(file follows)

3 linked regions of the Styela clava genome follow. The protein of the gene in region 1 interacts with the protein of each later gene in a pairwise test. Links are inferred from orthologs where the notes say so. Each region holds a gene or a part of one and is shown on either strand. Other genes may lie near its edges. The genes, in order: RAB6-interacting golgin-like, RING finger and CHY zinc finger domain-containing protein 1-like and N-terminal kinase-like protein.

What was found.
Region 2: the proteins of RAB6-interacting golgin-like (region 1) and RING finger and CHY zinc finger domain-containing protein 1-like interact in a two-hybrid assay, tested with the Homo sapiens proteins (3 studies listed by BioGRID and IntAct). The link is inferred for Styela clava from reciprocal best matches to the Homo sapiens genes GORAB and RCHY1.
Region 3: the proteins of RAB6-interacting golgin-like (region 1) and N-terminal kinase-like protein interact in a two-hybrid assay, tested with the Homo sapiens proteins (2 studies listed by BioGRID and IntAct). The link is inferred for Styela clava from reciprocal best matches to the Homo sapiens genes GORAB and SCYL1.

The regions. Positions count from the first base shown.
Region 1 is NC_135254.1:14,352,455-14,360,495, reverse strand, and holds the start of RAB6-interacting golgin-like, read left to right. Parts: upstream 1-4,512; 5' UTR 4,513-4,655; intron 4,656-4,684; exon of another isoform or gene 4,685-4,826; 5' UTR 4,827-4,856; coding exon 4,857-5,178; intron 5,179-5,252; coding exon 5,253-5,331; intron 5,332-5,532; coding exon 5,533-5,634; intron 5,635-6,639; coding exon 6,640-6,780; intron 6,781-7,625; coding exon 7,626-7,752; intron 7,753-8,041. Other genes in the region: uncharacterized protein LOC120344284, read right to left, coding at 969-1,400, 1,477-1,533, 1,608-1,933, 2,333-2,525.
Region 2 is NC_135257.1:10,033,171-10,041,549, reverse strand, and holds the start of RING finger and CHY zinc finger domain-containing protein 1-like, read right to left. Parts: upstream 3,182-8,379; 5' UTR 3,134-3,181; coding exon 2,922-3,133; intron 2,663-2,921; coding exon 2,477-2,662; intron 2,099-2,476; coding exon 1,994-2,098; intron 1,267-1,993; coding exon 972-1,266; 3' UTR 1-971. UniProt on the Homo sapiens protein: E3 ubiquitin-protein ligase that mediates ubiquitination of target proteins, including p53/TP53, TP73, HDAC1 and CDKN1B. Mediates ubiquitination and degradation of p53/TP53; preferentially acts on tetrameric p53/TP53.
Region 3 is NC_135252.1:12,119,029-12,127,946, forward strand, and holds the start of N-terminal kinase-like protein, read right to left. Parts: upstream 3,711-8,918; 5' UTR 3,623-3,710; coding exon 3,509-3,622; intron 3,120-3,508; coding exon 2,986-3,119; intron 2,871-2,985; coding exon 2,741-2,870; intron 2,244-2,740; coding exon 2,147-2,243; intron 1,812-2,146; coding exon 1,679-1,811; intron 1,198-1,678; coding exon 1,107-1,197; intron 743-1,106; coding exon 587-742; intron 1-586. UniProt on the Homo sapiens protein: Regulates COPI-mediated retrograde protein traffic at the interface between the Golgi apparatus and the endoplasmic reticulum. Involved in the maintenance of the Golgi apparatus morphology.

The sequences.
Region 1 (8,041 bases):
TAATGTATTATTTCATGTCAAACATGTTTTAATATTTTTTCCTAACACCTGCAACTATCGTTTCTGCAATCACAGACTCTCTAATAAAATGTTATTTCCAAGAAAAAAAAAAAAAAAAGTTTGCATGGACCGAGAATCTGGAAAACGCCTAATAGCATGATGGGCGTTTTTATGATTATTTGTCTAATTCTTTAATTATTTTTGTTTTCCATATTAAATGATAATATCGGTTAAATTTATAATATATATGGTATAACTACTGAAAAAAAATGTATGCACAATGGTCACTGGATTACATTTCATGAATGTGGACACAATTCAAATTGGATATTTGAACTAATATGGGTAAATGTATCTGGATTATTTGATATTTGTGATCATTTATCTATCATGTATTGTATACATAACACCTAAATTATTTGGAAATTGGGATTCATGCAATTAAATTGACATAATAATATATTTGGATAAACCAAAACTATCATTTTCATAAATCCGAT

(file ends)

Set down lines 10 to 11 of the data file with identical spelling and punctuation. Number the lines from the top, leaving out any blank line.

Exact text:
Region 1 (8,041 bases):
TAATGTATTATTTCATGTCAAACATGTTTTAATATTTTTTCCTAACACCTGCAACTATCGTTTCTGCAATCACAGACTCTCTAATAAAATGTTATTTCCAAGAAAAAAAAAAAAAAAAGTTTGCATGGACCGAGAATCTGGAAAACGCCTAATAGCATGATGGGCGTTTTTATGATTATTTGTCTAATTCTTTAATTATTTTTGTTTTCCATATTAAATGATAATATCGGTTAAATTTATAATATATATGGTATAACTACTGAAAAAAAATGTATGCACAATGGTCACTGGATTACATTTCATGAATGTGGACACAATTCAAATTGGATATTTGAACTAATATGGGTAAATGTATCTGGATTATTTGATATTTGTGATCATTTATCTATCATGTATTGTATACATAACACCTAAATTATTTGGAAATTGGGATTCATGCAATTAAATTGACATAATAATATATTTGGATAAACCAAAACTATCATTTTCATAAATCCGAT